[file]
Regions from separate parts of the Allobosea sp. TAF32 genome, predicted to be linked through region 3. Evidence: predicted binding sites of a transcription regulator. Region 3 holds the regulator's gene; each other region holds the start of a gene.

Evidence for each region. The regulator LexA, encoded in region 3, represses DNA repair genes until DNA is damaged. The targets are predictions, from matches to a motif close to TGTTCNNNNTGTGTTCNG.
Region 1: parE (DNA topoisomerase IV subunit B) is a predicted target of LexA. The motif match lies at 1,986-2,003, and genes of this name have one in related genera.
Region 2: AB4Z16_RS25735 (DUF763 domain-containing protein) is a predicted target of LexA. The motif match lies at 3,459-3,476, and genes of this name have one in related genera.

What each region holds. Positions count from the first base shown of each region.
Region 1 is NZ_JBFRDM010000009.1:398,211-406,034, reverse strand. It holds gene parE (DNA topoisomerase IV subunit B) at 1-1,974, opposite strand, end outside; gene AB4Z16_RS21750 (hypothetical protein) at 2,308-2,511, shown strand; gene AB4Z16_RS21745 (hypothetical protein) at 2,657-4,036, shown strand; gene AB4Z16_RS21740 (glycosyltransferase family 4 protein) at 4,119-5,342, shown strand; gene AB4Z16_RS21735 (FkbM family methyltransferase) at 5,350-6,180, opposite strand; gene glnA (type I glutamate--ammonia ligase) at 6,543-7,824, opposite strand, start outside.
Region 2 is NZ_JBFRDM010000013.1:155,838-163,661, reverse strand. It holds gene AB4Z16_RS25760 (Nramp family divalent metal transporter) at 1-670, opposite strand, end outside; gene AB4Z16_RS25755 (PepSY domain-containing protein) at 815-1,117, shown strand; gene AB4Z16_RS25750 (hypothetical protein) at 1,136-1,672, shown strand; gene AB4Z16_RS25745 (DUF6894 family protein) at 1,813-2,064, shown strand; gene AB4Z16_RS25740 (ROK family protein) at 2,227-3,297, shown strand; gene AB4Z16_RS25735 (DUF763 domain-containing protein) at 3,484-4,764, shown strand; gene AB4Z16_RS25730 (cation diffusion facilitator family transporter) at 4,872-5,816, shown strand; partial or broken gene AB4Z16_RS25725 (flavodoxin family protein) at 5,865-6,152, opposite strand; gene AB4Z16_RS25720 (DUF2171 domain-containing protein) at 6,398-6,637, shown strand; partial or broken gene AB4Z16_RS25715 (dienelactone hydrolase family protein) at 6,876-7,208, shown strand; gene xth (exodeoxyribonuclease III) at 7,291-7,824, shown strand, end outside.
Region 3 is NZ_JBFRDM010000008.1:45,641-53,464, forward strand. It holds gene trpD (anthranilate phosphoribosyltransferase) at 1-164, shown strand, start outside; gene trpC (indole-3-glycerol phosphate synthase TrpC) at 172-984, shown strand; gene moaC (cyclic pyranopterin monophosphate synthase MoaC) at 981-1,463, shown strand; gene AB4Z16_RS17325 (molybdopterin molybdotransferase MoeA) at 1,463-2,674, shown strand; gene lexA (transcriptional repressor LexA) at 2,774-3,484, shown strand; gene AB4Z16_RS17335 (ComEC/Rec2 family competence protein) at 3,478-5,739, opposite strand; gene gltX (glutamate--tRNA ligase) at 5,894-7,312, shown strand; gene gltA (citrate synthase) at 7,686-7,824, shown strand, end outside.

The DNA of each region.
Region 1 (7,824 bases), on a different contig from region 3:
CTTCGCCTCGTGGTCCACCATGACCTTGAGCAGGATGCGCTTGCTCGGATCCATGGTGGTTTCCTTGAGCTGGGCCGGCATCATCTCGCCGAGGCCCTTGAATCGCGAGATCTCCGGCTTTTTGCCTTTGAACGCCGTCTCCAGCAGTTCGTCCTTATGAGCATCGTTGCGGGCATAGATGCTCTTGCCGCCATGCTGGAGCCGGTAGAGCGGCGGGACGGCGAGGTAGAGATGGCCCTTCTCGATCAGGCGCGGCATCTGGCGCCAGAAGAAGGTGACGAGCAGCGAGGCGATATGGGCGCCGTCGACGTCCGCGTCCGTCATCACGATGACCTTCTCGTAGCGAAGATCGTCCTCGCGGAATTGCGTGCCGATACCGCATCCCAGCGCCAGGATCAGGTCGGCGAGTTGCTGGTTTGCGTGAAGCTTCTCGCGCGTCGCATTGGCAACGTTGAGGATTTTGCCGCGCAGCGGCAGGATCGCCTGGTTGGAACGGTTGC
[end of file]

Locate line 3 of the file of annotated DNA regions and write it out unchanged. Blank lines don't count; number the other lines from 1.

Region 1: parE (DNA topoisomerase IV subunit B) is a predicted target of LexA. The motif match lies at 1,986-2,003, and genes of this name have one in related genera.